Chief justice decries funding and fees crisis
THE outgoing Chief Justice of the Federal Court wants the government to urgently restore funding or risk the court stretching resources to a point where it starts "devouring" itself.
Patrick Keane, who moves to the High Court bench in March, said the Federal Court's judges and administrative staff had been "heroic" for their hard work, particularly as the number of judges declined from 50 to 44 nationally during his tenure.
"We have just had to keep finding ways to get fewer staff to do more work," Chief Justice Keane told Fairfax Media. "[But] at what point do you start - like a marathon runner - to consume your own flesh? There comes a point at which you are kind of devouring yourself."
Allocations to the Federal Court were $93.5 million in the 2010 budget but fell to $89.7 million in 2011 before rising to $90.2 million in last year's budget, according to annual reports.
"I think, frankly, the Commonwealth gets a very big bang for its buck out of the [Federal] Court," Chief Justice Keane said. "They buy a lot of justice for that [amount]."
He said the budget needed to be restored to 2010 levels, as the court's workload also increased 20 per cent over the past three years.
Chief Justice Keane, who has been in the role since early 2010, also spoke out for the first time against the government's decision to increase court fees, saying it pushes justice out of reach.
"User-pays theories are great for the ministry of finance but, for a long time - since Magna Carta - to no one will we sell justice," he said.
"The idea that one of the essential things that a state provides is justice is actually one of the core values of our tradition. And to have to pay very substantial fees to get in the door of a court is a matter of concern. [The Federal Court] does not impose the fees and we don't keep the money."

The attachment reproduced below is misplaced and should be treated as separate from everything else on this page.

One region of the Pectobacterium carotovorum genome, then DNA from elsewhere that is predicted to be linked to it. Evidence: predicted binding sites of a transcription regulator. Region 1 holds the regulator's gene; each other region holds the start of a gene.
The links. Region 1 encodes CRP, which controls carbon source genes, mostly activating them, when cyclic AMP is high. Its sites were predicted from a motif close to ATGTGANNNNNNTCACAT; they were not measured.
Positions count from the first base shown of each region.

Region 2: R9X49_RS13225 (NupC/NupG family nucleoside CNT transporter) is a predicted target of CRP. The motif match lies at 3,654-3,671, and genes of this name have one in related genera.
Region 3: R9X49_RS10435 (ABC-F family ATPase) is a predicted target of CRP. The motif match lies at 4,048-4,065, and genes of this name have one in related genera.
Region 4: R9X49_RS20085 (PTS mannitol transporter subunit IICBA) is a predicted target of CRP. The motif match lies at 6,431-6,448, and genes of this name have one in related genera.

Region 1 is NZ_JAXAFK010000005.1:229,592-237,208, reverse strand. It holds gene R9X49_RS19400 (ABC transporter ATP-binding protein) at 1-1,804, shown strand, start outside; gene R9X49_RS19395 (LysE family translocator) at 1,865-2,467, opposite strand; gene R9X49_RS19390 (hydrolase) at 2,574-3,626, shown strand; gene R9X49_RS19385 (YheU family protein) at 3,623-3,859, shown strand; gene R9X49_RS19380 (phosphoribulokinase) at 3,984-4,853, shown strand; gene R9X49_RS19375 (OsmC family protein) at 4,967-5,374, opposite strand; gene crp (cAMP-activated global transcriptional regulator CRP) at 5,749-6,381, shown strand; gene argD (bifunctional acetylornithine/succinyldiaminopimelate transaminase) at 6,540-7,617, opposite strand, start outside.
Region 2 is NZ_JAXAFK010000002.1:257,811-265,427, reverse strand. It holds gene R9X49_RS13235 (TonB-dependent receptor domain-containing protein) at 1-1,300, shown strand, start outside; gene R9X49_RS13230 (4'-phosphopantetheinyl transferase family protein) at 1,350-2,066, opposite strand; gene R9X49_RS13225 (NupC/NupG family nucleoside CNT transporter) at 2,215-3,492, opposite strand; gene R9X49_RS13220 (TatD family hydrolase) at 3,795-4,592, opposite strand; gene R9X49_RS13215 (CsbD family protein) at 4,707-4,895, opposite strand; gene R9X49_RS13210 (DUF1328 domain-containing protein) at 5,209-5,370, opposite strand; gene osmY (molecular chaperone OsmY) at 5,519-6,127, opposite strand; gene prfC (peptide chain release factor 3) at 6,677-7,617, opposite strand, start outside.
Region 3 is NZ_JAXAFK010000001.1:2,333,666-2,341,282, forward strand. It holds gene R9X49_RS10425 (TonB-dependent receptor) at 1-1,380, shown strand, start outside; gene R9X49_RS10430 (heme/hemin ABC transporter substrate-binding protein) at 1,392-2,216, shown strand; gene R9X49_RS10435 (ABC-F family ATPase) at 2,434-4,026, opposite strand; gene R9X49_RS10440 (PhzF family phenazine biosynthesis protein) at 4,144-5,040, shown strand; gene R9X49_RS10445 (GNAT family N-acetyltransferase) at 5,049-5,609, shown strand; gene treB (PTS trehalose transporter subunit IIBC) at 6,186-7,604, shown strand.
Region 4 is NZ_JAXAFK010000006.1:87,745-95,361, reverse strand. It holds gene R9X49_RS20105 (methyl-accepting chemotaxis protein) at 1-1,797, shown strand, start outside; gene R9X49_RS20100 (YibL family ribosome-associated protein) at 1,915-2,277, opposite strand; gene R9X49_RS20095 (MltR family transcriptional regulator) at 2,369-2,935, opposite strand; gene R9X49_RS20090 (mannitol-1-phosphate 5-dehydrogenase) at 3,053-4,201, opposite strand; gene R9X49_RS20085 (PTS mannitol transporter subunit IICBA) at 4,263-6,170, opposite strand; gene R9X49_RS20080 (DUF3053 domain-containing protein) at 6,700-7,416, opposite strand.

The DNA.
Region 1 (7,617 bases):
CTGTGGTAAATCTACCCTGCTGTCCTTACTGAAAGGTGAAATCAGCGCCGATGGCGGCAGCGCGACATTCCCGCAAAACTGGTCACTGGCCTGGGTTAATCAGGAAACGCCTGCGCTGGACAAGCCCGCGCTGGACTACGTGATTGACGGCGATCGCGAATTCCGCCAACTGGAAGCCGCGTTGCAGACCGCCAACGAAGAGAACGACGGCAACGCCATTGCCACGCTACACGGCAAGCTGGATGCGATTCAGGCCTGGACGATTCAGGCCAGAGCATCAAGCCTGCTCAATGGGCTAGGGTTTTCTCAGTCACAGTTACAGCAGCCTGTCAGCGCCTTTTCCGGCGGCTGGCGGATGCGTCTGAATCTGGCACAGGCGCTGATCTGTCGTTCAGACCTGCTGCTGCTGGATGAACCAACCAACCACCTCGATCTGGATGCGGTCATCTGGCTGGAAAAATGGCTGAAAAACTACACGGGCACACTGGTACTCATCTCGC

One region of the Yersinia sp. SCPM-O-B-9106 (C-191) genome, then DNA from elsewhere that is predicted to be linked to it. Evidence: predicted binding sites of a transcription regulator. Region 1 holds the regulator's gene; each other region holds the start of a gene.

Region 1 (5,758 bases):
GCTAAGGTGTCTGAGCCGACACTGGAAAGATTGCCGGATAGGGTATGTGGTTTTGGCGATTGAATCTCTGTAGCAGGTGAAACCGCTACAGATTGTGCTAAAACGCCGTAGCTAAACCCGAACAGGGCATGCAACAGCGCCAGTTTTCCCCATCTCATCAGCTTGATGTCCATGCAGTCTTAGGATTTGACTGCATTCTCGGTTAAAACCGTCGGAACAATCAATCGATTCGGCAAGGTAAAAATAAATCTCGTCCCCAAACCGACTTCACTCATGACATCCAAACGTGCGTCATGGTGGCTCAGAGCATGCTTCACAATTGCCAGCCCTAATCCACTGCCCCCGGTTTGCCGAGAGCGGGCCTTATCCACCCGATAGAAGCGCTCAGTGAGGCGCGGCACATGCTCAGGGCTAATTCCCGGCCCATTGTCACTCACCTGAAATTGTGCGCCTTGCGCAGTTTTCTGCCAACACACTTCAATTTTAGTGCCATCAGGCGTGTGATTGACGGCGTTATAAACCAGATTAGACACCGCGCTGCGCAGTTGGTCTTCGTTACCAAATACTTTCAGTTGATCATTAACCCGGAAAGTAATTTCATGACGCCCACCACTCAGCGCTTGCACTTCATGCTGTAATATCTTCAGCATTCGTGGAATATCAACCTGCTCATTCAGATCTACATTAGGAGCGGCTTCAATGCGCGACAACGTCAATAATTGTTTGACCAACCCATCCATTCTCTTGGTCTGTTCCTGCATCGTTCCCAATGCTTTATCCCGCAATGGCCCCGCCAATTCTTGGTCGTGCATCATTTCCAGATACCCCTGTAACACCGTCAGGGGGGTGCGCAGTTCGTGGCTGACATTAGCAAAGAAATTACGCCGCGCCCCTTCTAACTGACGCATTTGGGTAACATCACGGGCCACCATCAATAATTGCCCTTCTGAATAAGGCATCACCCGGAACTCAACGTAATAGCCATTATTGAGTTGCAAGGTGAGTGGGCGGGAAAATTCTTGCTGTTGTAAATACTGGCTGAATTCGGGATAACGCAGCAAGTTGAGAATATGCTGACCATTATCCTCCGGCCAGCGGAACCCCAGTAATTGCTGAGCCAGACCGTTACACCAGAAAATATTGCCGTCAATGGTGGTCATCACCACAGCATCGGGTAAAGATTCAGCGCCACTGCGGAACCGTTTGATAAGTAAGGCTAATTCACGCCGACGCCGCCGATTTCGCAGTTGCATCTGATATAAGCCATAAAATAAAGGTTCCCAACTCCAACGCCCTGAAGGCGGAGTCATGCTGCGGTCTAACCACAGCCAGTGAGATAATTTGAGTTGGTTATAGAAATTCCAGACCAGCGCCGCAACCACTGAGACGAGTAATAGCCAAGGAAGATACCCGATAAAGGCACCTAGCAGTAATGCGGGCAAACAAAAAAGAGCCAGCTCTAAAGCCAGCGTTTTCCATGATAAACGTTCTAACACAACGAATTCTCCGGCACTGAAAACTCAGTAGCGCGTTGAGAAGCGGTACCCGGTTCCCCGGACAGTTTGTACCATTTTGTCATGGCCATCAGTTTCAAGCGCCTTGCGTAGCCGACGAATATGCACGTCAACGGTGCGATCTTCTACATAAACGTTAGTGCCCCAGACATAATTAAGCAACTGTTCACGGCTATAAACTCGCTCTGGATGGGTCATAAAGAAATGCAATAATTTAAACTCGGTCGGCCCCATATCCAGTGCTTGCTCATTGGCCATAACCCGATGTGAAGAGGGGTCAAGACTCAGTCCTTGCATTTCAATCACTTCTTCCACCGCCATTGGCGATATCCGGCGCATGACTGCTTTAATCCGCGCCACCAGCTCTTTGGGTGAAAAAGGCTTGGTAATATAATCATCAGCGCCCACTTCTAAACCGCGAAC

Although the court knew an increase was coming, it was not consulted about the size of it, he said. "I think it is pretty fair to say that our position is that we would prefer not to see the fee increases happening."
The government announced fee changes in its 2012 budget. It expects them to deliver an extra $77 million in revenue over four years.
The Attorney-General, Mark Dreyfus, said higher fees reflect the capacity of different types of litigants to pay more and encourages parties to mediate instead of litigating.
"Courts have been expensive to operate and fees have been increased to help meet some of the costs," he said. "It will allow additional funding of $38 million over four years."
Filing costs have jumped from $938 to $1080 for an individual and from $2248 to $3145 for corporations and government agencies. But the biggest change is a new category for "listed companies", which now pay $4720 to file a document and up to $16,765 per day for every day a hearing runs over 15 days.
An associate professor at the school of law at the University of NSW, Michael Legg, said the fee increases were a muddled policy decision that could push litigants into the cheaper state courts - taking revenue away from the Federal Court.
"Fees have usually increased annually to keep pace with inflation," he said. "But the most recent changes look like the federal government has gone 'here is a cash cow, let's milk it'. My biggest concern has been the way that it impacts individuals and their ability to pay."
The new fee structure encourages parties into mediation, regardless of how suitable mediation is in their dispute, Professor Legg said.
Mediation costs have increased from a flat fee to $2460 per day for listed companies, $1640 for corporations and $700 for individuals.